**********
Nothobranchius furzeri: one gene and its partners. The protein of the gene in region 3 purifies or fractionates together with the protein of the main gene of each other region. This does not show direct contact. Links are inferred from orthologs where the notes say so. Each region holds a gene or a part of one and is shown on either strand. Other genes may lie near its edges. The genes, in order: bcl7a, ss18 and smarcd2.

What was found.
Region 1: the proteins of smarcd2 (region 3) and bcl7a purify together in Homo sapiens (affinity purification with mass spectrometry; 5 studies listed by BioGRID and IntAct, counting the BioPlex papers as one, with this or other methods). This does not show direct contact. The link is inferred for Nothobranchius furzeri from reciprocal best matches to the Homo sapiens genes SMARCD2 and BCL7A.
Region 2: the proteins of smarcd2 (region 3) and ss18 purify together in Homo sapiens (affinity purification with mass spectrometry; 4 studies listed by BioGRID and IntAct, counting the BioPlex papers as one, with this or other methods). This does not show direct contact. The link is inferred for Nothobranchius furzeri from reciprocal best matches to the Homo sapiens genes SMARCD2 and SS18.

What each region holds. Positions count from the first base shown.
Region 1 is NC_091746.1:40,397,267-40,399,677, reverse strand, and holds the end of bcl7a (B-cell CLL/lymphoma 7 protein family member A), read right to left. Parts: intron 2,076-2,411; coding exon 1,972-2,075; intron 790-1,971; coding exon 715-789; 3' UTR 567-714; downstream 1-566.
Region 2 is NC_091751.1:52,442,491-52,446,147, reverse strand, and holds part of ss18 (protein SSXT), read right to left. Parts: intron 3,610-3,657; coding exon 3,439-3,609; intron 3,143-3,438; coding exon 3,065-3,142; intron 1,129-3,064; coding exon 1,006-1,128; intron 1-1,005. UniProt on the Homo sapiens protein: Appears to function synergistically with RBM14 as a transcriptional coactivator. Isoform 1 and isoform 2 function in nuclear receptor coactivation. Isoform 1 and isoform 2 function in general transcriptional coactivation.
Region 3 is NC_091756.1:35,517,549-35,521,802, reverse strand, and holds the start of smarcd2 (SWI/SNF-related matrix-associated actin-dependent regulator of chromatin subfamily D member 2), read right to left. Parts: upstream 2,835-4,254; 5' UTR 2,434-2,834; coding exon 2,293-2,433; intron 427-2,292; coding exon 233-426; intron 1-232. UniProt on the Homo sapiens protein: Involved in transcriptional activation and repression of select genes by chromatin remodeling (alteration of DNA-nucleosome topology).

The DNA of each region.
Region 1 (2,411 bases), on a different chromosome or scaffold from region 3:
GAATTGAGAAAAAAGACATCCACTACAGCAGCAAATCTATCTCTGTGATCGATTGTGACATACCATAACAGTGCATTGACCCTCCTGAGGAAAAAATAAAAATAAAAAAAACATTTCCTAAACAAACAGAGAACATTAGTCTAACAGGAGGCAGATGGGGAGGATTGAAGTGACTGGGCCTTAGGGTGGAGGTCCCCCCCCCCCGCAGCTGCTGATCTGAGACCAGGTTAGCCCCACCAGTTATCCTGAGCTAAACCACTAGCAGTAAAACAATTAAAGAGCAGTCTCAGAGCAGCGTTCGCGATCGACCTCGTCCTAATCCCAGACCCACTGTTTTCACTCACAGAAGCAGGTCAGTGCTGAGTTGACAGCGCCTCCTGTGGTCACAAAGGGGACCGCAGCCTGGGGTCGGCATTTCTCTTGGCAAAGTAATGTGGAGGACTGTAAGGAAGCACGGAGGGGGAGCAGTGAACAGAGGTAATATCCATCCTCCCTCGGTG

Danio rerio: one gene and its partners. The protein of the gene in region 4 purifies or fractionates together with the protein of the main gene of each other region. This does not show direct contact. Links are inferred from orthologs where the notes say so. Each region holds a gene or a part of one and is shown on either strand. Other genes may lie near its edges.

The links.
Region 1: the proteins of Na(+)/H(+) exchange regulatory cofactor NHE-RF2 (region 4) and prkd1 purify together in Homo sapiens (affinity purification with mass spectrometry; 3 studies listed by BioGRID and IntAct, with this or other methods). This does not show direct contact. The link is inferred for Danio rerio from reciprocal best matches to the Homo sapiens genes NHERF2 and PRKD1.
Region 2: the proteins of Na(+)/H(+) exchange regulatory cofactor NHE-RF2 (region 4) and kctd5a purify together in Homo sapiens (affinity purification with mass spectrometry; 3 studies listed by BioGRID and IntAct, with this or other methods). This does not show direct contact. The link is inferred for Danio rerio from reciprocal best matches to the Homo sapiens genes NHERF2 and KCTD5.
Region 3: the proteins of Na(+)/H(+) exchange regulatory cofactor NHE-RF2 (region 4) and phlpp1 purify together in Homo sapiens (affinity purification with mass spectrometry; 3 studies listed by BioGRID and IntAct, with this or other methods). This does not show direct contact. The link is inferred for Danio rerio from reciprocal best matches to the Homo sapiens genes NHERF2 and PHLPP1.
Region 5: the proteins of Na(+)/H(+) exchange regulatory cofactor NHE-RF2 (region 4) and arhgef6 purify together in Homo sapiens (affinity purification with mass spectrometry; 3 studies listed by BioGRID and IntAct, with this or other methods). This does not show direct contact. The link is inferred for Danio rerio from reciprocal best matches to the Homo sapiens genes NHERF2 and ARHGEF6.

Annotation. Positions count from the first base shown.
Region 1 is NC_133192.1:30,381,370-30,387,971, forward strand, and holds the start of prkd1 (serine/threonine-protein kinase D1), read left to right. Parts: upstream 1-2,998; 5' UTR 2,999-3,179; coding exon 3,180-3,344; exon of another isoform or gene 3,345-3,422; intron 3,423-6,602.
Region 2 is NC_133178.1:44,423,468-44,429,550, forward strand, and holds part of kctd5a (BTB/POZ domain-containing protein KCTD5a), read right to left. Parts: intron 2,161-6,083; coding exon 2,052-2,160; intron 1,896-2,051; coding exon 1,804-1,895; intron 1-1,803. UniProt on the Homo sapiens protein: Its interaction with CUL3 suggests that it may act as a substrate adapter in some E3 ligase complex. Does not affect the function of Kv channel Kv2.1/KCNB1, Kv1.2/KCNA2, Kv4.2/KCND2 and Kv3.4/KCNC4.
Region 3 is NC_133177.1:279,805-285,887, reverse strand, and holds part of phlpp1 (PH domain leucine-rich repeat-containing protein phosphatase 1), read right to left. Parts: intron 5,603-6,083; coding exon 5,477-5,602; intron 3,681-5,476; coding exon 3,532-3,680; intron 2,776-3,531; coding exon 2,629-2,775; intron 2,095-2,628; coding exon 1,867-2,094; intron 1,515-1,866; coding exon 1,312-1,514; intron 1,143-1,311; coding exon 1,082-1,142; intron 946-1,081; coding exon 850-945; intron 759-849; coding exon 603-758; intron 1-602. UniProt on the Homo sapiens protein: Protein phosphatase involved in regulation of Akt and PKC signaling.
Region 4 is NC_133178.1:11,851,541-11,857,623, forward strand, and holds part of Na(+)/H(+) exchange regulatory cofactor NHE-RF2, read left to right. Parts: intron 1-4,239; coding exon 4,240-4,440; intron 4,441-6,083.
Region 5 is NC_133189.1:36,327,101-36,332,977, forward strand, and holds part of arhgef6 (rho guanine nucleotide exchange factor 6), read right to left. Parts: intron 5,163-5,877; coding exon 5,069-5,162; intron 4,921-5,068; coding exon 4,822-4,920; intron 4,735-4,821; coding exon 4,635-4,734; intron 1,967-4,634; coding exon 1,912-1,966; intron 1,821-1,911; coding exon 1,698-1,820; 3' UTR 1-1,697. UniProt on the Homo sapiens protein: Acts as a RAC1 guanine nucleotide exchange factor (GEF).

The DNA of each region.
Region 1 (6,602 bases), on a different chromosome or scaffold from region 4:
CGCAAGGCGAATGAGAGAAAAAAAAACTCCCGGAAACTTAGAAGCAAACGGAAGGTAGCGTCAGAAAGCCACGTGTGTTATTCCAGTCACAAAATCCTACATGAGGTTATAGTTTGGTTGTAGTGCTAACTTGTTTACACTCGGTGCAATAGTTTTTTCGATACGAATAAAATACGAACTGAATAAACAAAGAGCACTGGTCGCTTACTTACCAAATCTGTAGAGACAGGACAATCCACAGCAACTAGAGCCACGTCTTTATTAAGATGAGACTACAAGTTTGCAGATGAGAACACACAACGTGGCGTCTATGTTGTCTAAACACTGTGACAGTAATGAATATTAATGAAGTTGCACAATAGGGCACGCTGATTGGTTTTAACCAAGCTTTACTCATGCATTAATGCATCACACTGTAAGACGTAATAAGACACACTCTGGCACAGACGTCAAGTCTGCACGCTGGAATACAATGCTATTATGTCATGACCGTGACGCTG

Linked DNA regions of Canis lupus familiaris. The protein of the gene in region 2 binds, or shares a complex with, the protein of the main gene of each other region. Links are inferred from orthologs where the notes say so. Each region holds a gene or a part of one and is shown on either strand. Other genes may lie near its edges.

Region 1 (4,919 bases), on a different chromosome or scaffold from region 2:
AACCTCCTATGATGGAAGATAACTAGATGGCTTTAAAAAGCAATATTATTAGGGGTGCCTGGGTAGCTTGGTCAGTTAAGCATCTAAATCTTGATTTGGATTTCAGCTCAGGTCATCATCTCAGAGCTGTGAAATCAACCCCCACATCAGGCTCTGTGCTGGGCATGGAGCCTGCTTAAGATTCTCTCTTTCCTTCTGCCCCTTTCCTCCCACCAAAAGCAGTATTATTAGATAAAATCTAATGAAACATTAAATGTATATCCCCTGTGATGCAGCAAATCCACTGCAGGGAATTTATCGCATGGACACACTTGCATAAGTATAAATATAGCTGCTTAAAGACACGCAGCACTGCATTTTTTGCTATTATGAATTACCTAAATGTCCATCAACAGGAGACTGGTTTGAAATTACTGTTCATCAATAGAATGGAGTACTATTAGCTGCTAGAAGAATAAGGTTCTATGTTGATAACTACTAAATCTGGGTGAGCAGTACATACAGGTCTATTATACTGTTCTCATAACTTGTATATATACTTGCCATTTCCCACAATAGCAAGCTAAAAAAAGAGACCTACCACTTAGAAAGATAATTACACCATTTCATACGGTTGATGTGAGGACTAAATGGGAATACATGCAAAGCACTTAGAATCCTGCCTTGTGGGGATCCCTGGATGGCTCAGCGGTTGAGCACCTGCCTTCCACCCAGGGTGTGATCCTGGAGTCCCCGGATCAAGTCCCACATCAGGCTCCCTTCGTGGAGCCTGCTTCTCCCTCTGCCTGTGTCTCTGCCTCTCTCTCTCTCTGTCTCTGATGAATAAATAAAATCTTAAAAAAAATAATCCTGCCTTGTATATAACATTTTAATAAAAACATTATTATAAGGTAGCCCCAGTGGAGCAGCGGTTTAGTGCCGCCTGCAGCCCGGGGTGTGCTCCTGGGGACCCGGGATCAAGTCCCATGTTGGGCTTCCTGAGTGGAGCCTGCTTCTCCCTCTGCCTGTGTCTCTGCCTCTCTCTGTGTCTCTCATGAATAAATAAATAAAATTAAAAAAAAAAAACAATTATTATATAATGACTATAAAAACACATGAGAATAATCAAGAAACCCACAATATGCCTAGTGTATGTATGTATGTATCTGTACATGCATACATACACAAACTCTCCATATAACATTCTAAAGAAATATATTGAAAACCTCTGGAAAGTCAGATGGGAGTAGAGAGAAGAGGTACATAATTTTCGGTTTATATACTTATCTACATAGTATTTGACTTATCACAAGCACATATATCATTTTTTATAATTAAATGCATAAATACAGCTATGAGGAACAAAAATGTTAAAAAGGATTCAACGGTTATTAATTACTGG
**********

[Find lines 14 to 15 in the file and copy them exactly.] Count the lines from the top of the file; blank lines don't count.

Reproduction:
Region 1: the proteins of Na(+)/H(+) exchange regulatory cofactor NHE-RF2 (region 4) and prkd1 purify together in Homo sapiens (affinity purification with mass spectrometry; 3 studies listed by BioGRID and IntAct, with this or other methods). This does not show direct contact. The link is inferred for Danio rerio from reciprocal best matches to the Homo sapiens genes NHERF2 and PRKD1.
Region 2: the proteins of Na(+)/H(+) exchange regulatory cofactor NHE-RF2 (region 4) and kctd5a purify together in Homo sapiens (affinity purification with mass spectrometry; 3 studies listed by BioGRID and IntAct, with this or other methods). This does not show direct contact. The link is inferred for Danio rerio from reciprocal best matches to the Homo sapiens genes NHERF2 and KCTD5.